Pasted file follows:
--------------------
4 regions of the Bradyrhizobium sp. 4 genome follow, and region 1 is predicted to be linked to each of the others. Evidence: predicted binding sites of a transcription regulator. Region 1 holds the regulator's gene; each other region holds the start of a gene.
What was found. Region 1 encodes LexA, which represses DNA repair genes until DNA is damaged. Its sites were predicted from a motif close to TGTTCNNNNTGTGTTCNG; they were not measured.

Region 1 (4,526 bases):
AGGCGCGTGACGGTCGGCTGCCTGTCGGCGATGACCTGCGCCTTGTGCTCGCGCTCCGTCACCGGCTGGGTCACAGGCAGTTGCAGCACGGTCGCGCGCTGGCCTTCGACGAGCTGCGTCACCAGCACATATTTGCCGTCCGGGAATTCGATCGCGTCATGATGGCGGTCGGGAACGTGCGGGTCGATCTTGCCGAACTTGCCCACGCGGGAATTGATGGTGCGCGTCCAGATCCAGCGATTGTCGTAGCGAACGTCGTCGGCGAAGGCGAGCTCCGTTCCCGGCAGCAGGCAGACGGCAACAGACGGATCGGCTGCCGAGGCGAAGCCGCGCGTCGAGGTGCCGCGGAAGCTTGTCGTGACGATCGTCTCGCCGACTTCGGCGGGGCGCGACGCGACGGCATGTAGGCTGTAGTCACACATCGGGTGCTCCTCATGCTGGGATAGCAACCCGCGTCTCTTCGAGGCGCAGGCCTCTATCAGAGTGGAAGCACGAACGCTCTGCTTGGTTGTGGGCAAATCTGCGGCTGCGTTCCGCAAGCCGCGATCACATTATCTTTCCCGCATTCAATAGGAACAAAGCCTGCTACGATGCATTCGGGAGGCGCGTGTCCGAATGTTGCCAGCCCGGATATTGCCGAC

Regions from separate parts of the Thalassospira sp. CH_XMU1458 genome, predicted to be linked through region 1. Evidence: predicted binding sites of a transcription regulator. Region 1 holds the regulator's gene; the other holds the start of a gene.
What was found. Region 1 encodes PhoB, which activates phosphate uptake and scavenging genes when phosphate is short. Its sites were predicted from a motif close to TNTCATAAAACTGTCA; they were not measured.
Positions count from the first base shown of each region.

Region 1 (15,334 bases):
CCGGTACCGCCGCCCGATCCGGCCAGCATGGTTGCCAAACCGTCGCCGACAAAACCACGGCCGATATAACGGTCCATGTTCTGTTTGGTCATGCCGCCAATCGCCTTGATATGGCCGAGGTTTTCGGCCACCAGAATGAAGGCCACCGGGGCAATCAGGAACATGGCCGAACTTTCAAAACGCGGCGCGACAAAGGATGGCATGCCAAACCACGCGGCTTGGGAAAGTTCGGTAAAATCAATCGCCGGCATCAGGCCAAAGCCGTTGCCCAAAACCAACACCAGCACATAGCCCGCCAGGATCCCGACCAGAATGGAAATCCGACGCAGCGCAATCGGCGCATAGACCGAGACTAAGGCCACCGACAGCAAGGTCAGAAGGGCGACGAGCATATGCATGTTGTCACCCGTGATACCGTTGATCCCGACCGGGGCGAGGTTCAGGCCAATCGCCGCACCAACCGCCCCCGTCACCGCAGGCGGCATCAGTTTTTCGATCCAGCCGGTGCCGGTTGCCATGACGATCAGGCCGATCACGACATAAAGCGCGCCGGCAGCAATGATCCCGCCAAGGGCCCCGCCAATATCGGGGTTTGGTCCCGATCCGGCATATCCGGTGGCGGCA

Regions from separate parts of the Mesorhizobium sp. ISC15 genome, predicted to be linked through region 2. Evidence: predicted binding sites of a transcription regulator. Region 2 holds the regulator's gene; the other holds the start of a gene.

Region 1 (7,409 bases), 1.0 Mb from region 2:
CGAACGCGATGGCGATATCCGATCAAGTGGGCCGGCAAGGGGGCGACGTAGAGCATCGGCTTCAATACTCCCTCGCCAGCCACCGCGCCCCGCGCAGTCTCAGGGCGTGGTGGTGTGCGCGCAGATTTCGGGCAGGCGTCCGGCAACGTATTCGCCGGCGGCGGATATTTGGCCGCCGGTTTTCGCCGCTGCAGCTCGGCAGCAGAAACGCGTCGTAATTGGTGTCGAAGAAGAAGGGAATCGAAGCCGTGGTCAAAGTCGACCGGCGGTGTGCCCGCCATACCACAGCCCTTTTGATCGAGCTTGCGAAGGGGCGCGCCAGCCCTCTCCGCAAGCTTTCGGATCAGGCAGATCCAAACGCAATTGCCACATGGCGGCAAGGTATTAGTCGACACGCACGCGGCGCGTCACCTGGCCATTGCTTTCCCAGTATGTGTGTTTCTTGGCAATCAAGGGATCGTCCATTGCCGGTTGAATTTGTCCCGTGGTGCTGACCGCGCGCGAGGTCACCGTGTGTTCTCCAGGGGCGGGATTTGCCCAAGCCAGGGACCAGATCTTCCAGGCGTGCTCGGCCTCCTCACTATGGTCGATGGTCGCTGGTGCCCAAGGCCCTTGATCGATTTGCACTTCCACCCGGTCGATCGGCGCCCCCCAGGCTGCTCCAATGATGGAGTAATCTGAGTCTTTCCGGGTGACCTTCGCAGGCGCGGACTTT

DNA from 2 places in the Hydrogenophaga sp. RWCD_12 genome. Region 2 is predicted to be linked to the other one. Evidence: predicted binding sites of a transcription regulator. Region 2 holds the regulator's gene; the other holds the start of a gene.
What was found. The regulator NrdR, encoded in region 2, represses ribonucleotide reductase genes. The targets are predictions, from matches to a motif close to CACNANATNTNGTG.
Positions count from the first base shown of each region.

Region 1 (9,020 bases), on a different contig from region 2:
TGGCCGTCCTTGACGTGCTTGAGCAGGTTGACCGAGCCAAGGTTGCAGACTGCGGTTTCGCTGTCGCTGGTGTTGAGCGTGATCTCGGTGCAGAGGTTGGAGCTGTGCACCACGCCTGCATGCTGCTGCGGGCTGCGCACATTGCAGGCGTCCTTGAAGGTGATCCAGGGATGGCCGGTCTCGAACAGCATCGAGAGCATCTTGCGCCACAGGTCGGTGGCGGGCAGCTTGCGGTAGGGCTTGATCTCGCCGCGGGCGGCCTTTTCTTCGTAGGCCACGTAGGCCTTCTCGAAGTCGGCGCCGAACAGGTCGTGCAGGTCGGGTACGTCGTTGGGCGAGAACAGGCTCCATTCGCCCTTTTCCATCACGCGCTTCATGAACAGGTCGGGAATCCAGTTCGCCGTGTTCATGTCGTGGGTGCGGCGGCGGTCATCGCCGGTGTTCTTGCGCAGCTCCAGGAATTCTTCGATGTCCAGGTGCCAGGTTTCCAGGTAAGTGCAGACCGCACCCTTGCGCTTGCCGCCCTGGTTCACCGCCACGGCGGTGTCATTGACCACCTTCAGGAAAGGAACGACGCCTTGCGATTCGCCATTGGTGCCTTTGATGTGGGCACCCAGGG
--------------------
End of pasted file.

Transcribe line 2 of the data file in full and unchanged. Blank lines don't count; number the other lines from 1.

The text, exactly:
What was found. Region 1 encodes LexA, which represses DNA repair genes until DNA is damaged. Its sites were predicted from a motif close to TGTTCNNNNTGTGTTCNG; they were not measured.